Today: Tom and Ray mediate a marital-manual shifting dispute.
Please save me from the brutal verbal badgering I must endure every time my husband rides with me. We have a manual transmission. Sometime during my lifetime I developed what I perceive a harmless, if not helpful, habit. As I approach slower-moving traffic or a red light, I push in on the clutch and begin to brake. When my speed gets down to, say, where it would be in fourth gear, I put the car into fourth but don't release the clutch. I do that all the way down the gears, never releasing the clutch unless traffic starts to move, at which time I am in the proper gear and simply let out on the clutch, and voila -- I am in the right gear for my speed. My husband insists that this is "down gearing" and that I am wearing out the transmission linkage or gear shifter or something. I know it's not "down gearing" since I don't actually use the lower gear to slow down. But really, am I causing enough wear on the transmission in any way that would require maintenance sooner than the way he does it -- which is to push in the clutch, leave it in until he knows what gear he wants and then move directly to that gear? My contention is that if there is an impact, it is so minimal that the car would be a rust bucket before the added "wear" would affect anything. A lot is riding on this. If I am right, I get to say "Tom and Ray say it's OK" every time I get into the car with him. But if I'm wrong, I have to do it his way. -- Suzanne
TOM: The answer is, It hardly matters, Suzanne. While neither of you is doing it exactly as we would recommend, both of your methods are fine.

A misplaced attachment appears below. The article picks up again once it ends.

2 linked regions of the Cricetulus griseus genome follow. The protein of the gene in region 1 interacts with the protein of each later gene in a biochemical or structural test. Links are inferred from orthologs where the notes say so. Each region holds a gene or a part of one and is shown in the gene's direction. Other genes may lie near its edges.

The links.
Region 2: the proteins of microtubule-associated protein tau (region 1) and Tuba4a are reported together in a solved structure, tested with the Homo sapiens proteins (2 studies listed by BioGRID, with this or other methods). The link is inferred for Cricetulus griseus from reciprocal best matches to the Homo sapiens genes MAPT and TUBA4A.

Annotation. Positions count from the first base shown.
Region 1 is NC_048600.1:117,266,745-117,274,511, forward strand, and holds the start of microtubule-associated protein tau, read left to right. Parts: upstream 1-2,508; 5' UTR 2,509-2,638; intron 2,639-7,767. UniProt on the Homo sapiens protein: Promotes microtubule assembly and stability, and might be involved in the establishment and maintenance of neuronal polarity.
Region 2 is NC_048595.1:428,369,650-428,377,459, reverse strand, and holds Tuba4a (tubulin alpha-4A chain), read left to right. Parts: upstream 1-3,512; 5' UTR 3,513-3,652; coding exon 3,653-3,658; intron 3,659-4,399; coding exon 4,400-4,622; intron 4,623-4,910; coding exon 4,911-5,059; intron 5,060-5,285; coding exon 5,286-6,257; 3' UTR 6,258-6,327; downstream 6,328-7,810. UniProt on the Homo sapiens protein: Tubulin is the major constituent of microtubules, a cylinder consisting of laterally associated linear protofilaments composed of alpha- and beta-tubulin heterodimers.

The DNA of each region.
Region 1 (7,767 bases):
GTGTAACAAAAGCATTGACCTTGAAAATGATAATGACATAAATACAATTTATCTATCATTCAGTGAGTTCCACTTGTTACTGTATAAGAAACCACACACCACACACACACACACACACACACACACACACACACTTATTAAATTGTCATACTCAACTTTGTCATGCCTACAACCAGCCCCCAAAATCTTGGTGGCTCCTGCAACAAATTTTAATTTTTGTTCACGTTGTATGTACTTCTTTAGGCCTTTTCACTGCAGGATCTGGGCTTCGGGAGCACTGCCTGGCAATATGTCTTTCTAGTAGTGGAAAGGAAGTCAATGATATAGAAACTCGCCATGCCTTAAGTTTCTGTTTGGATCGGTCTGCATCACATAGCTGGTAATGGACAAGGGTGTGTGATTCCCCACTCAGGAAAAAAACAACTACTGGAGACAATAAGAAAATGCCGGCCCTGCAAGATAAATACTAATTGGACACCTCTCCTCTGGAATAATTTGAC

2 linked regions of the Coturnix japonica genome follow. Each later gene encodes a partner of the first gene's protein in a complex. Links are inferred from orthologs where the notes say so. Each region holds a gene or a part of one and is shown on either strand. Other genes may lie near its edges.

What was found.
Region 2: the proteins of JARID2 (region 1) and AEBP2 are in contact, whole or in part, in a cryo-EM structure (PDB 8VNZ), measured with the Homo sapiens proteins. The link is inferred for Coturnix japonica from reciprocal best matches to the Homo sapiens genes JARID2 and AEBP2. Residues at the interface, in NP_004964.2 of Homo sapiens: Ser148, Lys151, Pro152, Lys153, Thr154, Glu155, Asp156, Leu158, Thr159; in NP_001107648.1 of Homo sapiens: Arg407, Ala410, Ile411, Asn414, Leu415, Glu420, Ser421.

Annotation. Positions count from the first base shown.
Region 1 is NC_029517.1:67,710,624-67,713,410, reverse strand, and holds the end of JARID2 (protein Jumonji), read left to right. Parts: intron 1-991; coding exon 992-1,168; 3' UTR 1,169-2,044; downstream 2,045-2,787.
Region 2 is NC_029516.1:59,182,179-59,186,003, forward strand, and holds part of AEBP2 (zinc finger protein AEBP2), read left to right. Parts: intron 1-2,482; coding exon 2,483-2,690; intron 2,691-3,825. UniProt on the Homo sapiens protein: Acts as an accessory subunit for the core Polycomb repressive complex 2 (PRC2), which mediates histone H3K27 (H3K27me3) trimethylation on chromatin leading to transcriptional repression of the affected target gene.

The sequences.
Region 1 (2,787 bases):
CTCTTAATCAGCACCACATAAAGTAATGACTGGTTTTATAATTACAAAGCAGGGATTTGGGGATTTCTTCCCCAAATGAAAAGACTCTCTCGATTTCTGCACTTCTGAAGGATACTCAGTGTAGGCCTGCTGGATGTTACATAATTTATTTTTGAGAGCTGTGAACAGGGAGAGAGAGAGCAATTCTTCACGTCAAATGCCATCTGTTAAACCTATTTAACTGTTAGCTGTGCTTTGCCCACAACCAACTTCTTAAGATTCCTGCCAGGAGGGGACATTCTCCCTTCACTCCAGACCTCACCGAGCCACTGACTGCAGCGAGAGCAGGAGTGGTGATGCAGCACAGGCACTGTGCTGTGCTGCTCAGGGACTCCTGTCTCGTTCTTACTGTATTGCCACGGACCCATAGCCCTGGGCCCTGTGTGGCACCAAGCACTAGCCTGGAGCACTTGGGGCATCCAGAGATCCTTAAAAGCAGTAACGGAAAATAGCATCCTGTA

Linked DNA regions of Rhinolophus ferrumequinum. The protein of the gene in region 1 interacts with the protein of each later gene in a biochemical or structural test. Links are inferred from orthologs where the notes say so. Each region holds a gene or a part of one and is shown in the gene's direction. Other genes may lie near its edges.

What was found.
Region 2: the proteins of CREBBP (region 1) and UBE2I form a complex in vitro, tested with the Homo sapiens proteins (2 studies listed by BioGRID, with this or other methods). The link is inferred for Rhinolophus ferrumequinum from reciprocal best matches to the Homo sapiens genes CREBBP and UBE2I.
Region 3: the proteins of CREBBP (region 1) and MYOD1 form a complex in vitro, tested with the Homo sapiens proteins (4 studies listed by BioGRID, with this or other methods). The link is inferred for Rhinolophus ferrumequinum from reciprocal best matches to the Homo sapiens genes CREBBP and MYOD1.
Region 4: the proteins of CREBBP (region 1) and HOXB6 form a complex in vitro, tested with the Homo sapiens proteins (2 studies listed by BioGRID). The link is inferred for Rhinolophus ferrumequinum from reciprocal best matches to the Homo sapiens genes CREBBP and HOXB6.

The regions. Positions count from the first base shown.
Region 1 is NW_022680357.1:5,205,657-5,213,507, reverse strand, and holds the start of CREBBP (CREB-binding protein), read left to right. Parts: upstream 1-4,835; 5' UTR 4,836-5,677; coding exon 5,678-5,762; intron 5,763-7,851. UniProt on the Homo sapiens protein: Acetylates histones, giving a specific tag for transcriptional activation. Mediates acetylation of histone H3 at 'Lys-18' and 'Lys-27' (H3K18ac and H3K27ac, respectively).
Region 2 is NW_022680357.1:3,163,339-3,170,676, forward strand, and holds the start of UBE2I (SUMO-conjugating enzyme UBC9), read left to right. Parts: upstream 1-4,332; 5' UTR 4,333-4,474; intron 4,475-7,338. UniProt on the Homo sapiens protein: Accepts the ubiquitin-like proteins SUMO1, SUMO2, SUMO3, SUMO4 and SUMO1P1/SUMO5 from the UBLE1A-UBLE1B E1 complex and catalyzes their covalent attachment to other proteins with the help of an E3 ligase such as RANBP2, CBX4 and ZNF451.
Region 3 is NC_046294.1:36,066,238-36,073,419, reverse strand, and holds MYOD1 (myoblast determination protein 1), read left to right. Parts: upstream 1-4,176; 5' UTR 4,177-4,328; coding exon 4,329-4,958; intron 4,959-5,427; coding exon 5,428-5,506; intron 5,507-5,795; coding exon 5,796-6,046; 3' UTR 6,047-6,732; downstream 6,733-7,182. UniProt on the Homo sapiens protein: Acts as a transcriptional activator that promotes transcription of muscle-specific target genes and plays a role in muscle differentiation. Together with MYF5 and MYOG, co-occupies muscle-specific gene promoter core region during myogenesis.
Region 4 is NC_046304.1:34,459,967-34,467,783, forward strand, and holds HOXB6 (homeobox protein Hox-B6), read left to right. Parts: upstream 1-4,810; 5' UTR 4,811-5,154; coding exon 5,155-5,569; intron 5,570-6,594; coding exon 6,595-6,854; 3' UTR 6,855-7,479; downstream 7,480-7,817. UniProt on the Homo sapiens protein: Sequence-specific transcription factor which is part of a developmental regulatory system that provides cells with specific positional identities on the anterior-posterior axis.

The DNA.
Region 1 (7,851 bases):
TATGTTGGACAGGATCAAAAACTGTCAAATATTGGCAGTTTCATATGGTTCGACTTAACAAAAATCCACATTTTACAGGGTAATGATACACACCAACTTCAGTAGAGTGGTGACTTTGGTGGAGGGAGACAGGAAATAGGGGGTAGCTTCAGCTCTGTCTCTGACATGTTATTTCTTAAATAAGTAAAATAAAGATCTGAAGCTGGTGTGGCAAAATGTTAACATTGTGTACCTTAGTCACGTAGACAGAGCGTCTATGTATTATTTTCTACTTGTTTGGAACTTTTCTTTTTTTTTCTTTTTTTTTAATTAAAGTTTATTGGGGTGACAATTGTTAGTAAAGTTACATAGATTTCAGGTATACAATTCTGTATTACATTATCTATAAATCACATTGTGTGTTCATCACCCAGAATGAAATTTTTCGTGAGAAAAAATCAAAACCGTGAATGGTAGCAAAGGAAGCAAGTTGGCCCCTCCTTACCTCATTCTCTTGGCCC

RAY: Neither of you is technically "downshifting," because downshifting occurs only when you let out the clutch in a lower gear. When you downshift to slow the car for a red light, for instance, that does wear out your clutch disc -- the most expensive and most rapidly used-up part of the clutch. But that's not an issue for you guys. So you're both off the hook.
TOM: Technically, by pushing in the clutch and holding it in, you are putting a little bit of extra wear on the "throw out" bearing, which is involved in engaging and disengaging the clutch. But in most cars, that lasts for the life of the car anyway, or certainly longer than the clutch disc. The same is true for the shifter linkage and synchros, or anything else you might be using a little bit by driving your way. So I wouldn't even worry about it. Like you said, Suzanne, your car will be on my brother's shopping list (it'll be a heap) by the time any of this stuff matters.
RAY: But if you both wanted to be exactly correct, what you would do is NOT shift out of gear. If you were in fourth gear, for instance, and a light up ahead turned red, you'd take your foot off the accelerator and brake if necessary, and just slow down while still in fourth gear.
TOM: When you slowed the engine down to 1,500 or 1,000 rpm, before the car started bucking or protesting, THEN you'd push in the clutch, put the shifter in Neutral, let out the clutch, and come to a stop with the clutch still out -- and leave it out until it's time to go again.
RAY: Or if, instead, the light turned green anytime while you were slowing down, you'd just shift into the appropriate gear then, let the clutch out and keep going.
TOM: So now, if you so desire, you can verbally badger your husband for not doing it the right way either, Suzanne. Or you guys can have peace talks and create a demilitarized zone on the console between the front seats.